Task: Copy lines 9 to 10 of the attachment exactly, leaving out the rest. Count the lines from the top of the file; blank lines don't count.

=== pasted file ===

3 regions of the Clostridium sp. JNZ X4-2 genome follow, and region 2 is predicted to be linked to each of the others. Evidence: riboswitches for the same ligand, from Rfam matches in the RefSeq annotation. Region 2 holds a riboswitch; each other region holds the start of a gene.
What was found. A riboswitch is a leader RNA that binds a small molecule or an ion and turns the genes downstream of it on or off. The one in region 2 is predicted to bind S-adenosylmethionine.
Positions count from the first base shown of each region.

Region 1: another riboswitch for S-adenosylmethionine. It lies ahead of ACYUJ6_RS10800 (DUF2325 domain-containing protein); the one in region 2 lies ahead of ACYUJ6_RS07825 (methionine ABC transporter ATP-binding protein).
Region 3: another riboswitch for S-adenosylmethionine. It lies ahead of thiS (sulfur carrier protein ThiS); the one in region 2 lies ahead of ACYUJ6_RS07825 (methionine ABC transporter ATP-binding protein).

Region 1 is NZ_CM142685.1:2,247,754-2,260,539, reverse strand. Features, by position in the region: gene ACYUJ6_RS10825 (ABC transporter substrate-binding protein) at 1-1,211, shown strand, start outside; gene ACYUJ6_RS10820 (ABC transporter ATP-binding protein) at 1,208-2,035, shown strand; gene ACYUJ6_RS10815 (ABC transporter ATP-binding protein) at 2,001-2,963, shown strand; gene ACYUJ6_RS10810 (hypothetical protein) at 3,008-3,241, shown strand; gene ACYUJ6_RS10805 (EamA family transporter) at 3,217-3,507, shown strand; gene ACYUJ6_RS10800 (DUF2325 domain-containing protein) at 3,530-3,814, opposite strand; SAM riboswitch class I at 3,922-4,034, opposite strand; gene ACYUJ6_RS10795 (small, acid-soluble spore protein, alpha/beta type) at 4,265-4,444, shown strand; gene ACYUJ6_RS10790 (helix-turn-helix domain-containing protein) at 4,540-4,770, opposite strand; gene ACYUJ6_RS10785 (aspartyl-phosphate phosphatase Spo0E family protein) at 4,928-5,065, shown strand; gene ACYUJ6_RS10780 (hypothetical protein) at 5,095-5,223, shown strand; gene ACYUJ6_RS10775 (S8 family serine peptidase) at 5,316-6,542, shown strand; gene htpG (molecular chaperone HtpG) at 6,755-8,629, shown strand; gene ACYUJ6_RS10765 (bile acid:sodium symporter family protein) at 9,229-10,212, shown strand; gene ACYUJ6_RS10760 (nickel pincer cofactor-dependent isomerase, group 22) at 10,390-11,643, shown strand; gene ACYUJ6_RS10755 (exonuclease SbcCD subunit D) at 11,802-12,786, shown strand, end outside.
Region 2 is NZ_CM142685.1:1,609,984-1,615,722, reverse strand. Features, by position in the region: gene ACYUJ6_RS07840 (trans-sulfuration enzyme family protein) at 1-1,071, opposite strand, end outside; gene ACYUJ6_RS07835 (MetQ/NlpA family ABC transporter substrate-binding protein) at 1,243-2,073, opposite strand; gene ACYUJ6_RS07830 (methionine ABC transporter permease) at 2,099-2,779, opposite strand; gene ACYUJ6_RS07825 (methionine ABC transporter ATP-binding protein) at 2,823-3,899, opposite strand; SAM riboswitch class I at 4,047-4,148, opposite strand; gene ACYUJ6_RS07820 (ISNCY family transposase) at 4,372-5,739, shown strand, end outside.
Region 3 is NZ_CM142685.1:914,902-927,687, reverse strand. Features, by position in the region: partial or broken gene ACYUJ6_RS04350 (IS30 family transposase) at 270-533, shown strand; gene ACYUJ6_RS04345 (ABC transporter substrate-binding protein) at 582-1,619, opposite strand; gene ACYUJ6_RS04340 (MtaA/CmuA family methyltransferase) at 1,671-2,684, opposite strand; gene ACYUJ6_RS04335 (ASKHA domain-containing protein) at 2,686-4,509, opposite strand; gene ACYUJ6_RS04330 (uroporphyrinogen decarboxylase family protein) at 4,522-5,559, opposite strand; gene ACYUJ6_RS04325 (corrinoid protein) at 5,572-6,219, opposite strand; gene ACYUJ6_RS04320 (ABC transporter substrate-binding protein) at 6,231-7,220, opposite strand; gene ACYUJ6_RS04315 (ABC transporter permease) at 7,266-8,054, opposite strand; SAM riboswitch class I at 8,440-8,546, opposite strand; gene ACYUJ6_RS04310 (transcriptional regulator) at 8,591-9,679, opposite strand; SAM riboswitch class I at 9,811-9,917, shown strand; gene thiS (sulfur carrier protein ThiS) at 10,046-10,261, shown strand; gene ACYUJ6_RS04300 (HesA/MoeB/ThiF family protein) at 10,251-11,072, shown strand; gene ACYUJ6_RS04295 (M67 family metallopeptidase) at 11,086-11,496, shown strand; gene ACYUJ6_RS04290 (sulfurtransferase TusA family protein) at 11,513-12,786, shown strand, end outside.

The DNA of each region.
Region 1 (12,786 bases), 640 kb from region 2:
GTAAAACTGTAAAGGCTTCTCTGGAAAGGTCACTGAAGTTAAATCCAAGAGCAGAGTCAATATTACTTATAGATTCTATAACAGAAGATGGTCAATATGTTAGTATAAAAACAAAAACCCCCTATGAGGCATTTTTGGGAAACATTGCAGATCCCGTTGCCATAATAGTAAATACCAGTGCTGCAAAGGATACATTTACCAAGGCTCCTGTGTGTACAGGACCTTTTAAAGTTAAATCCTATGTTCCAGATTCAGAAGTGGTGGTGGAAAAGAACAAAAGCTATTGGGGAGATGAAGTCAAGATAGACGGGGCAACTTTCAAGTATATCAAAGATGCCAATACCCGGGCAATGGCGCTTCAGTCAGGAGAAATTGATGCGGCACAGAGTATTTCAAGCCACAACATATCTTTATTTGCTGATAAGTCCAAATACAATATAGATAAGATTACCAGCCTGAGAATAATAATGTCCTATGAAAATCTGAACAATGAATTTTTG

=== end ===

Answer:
The DNA of each region.
Region 1 (12,786 bases), 640 kb from region 2: